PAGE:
4, 1883; res. Brockway Centre. 
Hattie J. Stratton, b. Dec. 6, 1863 ; m. Harry A. Higgins, 

March 14, 1883 ; res. Brockway Centre. 
Nellie T. Stratton, b. May 2, 1866; m. Frank A. Gris- 

wold, Aug. 4, 1883; res. Brockway Centre. 
Bert S. Stratton, b. Feb. 6, 1869; res. Milford, Mich. 
Leroy Y. Stratton, b. March 28, 1871; res. Brockway 

Centre. 



216 Descendants of 

Sarah A. 7 {Benjamin?, Simon", Simon*, Satnuel 3 , Nehe- 
miah*, Nehemiah 1 ), b. Milan, Ohio, Feb. 26, 1835; m. Sep. 
20, 1853, John W., son of Amasa and Sarah (Burt) Newton of 
Oswego, N. Y.; ho d. Dec. 4, 1868; bur. Monroeville Ceme- 
tery, Huron Co., Ohio; widow m. Jan. 18, 1871, H. C. Strong 
of Huron, son of Samuel and Sally (Northrop) Strong. Ch. all 
b. Milan, Ohio. 

Catharine J. Newton, b. Oct. 14, 1854; d. Sep. 15, 1857. 

John B. Newton, b. Dec. 29, 1856; d. Sep. 18, 1857. 

William H. Newton, b. Dec. 29, 1856; m. Nov. 19, 1879, 
Kittie L. Saunders; res. Enterprise, Ohio.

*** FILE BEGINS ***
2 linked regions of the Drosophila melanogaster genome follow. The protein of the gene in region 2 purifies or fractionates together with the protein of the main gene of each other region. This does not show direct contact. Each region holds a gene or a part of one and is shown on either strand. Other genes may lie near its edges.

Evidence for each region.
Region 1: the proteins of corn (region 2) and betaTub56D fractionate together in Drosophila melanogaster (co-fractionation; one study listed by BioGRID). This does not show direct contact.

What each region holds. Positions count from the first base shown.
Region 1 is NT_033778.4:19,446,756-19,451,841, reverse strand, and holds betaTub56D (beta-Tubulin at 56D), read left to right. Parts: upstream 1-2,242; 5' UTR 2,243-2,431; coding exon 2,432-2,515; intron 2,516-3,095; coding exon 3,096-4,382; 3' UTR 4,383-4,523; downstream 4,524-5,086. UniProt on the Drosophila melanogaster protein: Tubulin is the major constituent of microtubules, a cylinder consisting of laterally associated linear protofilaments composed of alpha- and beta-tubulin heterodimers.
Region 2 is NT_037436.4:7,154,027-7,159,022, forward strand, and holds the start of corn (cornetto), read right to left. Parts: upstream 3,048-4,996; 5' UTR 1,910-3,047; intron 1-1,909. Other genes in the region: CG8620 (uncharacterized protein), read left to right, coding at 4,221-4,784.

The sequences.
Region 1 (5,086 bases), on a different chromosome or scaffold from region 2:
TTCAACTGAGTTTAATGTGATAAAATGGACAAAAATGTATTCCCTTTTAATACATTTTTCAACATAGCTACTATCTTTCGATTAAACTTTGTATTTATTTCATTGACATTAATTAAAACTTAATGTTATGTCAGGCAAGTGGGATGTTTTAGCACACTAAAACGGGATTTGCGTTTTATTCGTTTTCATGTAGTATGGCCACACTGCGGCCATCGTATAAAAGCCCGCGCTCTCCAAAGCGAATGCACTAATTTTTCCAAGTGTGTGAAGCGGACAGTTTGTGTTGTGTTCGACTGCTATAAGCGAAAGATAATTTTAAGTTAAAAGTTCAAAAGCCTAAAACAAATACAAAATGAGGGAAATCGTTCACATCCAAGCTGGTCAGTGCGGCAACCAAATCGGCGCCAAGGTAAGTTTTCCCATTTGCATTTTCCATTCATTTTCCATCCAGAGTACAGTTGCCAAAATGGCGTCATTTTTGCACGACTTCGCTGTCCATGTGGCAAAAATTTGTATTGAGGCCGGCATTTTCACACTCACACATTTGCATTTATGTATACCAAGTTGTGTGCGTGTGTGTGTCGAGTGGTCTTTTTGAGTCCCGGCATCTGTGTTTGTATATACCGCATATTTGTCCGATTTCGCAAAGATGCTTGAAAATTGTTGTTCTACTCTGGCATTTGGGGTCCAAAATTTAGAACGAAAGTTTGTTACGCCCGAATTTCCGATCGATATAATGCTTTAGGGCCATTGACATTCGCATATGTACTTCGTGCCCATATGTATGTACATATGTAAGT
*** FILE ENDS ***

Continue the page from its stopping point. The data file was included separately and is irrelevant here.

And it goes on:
Mary E. Newton, b. Nov. 18, 1858 ; m. Frank J. Symes, 
Dec. 6, 1876 ; res. Bancroft, Shiawassee, Mich. 

Jennie L. Newton, b. Jan. 21, 1861. 

.1 1 ssie T. Newton, b. Jan. 21, 1861; m. Joseph Howard, 
Jan. 17, 1883; res. Medoc, Jasper Co., Mo. 

Walter B. Newton, b. April 26, 186S; res. Enterprise, 
Ohio. 

Arthur D. Strong, b. June 29, 1873. 

Benjamin C. Strong, b. Oct. 20, 1877. 

228. 

Cynthia 7 {Job C.\ Stephen", Simon 4 , Samuel 3 , Nehemiah*, 
NehemiaV), b. Brighton, N. Y., July 4, 1809; m. Jan. 13, 
L831, Jedediah Austin of Vermillion, Ohio, a brother of her 
father's second wife and son of William Austin ; he d. Dec. 5, 
1840; bur. Sliarloe Cemetery, Paulding, Ohio; widow m. 
June 10, 1841, George W., sou of John and Martha A. 
(Craigg) Williams of Pittsburgh, Pa.; lie d. March 1, 1854; 
bnr. Macedonia Cemetery, Maledon, Ohio; widow res. (1885) 
Totten, Darke Co., Ohio. Ch. 

Esther B. Austin, b. June 12, 1833; m. Feb. 11, 1855, 
Samuel Redmon ; res. Chickasaw, Ohio ; d. Feb. 15, 1881.